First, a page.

The basic strategies set forth in the curling books helped me formulate a straightforward plan that I thought we could follow to help score points when we had the hammer (the last-shot advantage) and to minimize giving up a big end when the opposing team had hammer.
When we gathered for the Monday game, I made sure we got together for a quick team meeting so that we would all be on the same page. The strategy would be pretty simple (it’s also fairly common, so I don’t feel I’m spilling secrets listing them here):
Try to get a read on the ice as quickly as possible. Use my lead stones to determine how the ice was acting.
Control the front of the house and stay above the tee line. It’s not the end of the world if a guard slips into the house, especially if it stays above the tee.
Let the ice work for us, especially for takeouts. Instead of throwing heat when it’s not necessary, ease up a bit and let the ice and the sweepers help the stone out.
Focus on draws, instead of takeouts.
Communicate. Make sure everyone is on the same page before each stone is delivered.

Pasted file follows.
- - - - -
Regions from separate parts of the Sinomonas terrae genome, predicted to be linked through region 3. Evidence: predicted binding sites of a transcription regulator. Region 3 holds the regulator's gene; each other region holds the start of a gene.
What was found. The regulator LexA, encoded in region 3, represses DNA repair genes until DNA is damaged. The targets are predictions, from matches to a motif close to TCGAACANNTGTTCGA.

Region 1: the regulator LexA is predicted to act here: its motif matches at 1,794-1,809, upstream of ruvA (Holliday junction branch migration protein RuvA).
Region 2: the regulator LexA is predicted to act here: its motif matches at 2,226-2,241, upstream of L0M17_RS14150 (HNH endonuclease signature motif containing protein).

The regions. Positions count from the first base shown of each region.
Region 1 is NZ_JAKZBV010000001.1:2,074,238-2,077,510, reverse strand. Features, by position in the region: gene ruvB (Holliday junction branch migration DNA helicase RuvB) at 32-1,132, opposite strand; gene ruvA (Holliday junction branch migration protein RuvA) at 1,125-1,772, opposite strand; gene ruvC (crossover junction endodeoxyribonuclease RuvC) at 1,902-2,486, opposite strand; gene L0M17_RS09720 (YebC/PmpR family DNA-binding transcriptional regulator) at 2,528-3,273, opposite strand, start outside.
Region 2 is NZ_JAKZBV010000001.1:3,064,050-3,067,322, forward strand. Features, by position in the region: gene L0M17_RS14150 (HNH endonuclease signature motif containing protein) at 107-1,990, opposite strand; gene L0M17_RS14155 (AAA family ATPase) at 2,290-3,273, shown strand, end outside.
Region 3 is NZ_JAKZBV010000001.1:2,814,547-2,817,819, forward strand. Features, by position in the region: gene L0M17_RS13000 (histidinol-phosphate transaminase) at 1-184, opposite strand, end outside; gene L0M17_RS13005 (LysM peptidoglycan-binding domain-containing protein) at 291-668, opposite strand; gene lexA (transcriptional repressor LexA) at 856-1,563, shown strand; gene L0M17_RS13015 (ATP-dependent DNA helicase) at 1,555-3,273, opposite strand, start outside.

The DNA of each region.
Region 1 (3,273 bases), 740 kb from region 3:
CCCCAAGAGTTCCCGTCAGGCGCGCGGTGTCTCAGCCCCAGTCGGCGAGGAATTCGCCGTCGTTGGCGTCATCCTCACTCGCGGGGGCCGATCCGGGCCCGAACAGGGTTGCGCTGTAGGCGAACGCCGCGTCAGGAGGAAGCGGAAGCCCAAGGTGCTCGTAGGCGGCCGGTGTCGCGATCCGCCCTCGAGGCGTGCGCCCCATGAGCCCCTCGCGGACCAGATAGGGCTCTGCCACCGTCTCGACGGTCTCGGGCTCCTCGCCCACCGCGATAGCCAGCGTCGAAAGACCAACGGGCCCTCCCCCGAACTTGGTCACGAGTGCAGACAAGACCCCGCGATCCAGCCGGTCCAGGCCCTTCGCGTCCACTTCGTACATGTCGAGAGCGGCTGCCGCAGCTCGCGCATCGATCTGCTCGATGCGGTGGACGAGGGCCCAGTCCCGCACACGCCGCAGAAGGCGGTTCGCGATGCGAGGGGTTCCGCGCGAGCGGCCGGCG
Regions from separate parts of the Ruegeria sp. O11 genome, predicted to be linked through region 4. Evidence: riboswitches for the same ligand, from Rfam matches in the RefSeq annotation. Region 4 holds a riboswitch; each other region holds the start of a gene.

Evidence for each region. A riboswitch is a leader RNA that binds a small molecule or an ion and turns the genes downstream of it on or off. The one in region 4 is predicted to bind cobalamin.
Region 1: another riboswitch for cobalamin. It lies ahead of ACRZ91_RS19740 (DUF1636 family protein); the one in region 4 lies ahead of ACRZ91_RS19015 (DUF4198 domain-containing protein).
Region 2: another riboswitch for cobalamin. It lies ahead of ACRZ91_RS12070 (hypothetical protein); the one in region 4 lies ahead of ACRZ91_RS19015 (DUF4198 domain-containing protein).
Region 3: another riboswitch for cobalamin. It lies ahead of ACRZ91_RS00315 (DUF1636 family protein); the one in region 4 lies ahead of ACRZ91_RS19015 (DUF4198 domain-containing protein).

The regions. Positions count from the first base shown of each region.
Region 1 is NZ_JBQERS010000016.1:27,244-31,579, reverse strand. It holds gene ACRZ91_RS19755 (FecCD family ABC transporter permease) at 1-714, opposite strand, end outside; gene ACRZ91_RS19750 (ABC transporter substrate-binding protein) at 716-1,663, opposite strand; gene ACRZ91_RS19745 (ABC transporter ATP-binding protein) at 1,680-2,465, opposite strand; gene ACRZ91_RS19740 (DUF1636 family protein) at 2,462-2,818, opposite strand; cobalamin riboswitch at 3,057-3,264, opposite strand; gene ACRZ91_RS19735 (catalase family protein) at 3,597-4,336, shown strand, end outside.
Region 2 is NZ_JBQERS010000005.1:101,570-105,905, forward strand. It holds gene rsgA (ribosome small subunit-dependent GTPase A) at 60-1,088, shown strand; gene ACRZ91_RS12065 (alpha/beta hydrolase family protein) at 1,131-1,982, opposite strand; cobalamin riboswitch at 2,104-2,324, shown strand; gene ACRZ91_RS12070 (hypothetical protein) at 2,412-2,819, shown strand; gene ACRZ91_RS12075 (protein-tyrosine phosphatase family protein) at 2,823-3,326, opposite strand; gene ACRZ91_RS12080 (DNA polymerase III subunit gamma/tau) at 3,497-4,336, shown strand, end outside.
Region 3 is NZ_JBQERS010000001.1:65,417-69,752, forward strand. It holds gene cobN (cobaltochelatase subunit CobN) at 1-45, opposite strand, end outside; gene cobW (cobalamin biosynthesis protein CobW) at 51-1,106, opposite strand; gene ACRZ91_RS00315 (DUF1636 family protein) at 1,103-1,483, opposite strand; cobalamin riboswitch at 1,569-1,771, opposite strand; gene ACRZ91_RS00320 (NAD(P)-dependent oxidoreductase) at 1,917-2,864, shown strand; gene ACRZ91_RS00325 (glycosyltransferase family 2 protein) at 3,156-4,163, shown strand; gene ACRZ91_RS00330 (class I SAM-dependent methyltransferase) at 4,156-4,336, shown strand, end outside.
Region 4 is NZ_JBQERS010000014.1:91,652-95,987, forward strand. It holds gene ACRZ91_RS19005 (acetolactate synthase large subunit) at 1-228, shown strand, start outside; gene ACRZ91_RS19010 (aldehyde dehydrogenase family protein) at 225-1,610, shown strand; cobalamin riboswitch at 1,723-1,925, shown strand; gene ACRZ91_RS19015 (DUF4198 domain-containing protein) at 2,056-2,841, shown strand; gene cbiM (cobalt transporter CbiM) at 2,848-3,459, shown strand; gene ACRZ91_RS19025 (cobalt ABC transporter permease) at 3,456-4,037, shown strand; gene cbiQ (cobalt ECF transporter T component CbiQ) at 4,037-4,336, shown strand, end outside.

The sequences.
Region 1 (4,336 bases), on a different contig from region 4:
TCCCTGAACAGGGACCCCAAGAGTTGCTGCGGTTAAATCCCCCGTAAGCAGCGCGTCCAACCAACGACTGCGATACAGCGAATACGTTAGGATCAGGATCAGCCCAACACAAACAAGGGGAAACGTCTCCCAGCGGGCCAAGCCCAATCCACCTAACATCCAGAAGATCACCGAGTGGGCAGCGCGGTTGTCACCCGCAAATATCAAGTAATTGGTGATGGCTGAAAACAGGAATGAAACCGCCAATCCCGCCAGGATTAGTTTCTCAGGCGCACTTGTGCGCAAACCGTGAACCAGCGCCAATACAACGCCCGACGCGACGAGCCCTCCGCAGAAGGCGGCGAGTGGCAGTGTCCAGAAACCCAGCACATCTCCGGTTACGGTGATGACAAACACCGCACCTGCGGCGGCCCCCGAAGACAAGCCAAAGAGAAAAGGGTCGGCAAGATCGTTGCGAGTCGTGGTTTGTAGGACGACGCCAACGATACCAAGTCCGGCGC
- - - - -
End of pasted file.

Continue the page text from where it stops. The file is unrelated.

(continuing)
I also resolved to be very positive and encouraging with my teammates. While winning is nice, curling is a sport that is supposed to be fun.
How we deliver the first stones depended on if we had the hammer or not. I decided that we would start off with an aggressive style of play.
While that was our game plan, the outcome depended on execution. Things weren’t perfect, but we got off to a fast start.
We took advantage of starting with the hammer and put a decent number of rocks in the house. I did my best to split the house to set up multiple points and used guards to our advantage. In the first end, there was a port in front of the house that someone could use to put a rock into the house. We tried to block it, but our stone went a little deep to the tee line. The opposition team wasn’t able to get into the house and we took three to start.
In the second, we didn’t have the hammer, so we worked to force the opposing team to just one point. I got more aggressive when we were able to get several rocks in the house and ended up stealing two.
The opposition team held onto the hammer for the third end, which turned out to be fairly similar to the second. At the end, we had three in scoring position and the opposition had to take out one for a single point.
We had the hammer for the fourth end, which was probably the messiest end. After setting up a couple guards on the left side of the sheet, a stone went a little deep behind the button. I didn’t want to take it out right away, instead trying to stay in front of it. That started a series of draws to the button. We found the right line and did a decent job of freezing or coming close.